Making a Return to the Office Easy in 3 Steps

As the response to the pandemic improves, many companies have begun the decision-making on implementing a partial, perhaps full return to the office in a post-pandemic scenario. As a result, there typically tend to be two types of employee groups: those eager to return and those who aren’t. However, it’s also necessary to understand the possibility that some of the people who want to return to a shared workspace feel uncomfortable about doing so.


Even as the danger of the crisis has passed, the health concerns or the family or economic situations that have cascaded as a result don’t, at least not immediately. It doesn’t mean they won’t resume working, or meeting with their teams face-to-face, but it does mean that there would be a phase during which they may exhibit variability in their energy, and attention. We all do have our good and bad days. But in a business context, a prolonged period of bad days can be difficult to handle. There are four things that managers can to assist their teams in the transit back to office.

Emphasize heavily on communication

Normally, people perform better they are reliably stable; that is to say, free of frequent distractions and changes. This is more so applicable, in a post-pandemic scenario, when employees would be desiring the hard facts and reassurance about the continuity of their work.

For example, prior to an office return, managers may have to provide revised information about the new safety protocols in place, as well as their expectations about what the return would be like.  But besides sanitary protocols, employees also may be unsure of how the new organizational dynamics are, specially in cross-functioning teams.

Having a review call allows you to take an objective view on this, and even incentivizes you to be proactive with future aspects and their planning. Being objective, however, means having an aim. This accordingly means having a timeframe and a tool to enforce it with.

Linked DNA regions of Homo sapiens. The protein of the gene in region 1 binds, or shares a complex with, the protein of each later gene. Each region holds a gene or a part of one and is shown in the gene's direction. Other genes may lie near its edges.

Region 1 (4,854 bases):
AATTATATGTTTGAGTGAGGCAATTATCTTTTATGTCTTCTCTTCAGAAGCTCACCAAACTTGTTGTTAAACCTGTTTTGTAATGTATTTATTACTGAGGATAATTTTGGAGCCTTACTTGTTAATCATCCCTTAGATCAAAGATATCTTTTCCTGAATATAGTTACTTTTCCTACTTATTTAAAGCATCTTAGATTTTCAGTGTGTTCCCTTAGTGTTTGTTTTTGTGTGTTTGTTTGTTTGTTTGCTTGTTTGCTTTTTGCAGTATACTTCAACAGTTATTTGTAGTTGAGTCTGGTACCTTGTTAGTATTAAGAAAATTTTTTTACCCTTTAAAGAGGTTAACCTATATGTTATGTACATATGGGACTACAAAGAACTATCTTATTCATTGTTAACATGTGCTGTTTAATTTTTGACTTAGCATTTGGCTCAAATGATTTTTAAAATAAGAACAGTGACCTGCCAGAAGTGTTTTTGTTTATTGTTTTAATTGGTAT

One such tool to help you with this case is MultiCall, a group calling app dedicated to let you call many with the ease of calling one.  MultiCall’s Call Scheduling assists in helping set up the meeting, not just in setting the date and time with the necessary team members, but in its ability to set the meeting to recur and auto-initiate the call as well.

Allow people to share their concerns

In stressful times, people can benefit from sharing their experiences with the team around them. Listening, especially active, intent listening is extremely valuable in helping people transit smoothly after disruptive events With MultiCall, it’s possible for managers to set this stage. Prior to calls, managers can set up groups that have similar issues to share. They can also use Call Monitoring and call out people one-on-one to share their concerns, suggest changes, and feel a sense of reassurance.

Facilitate interpersonal connections

It’s not abnormal to feel completely disconnected from others. After more than a year of working from home, the prolonged social distancing has created that disconnection for many people from their peers. But beyond being a personal issue of emotional health, it also translates toward one’s performance at work, since human connection is key to people’s tolerance of stress and recovery from the same.

Multiple individuals reconsidered goals and priorities during the pandemic. Studies showed 1 in 4 people considering leaving their job, and 48% displaying a preference toward a hybrid model. Interpersonal connections are central to the individual’s job perception. But of course, these connections are organic. One simply cannot force friendships!

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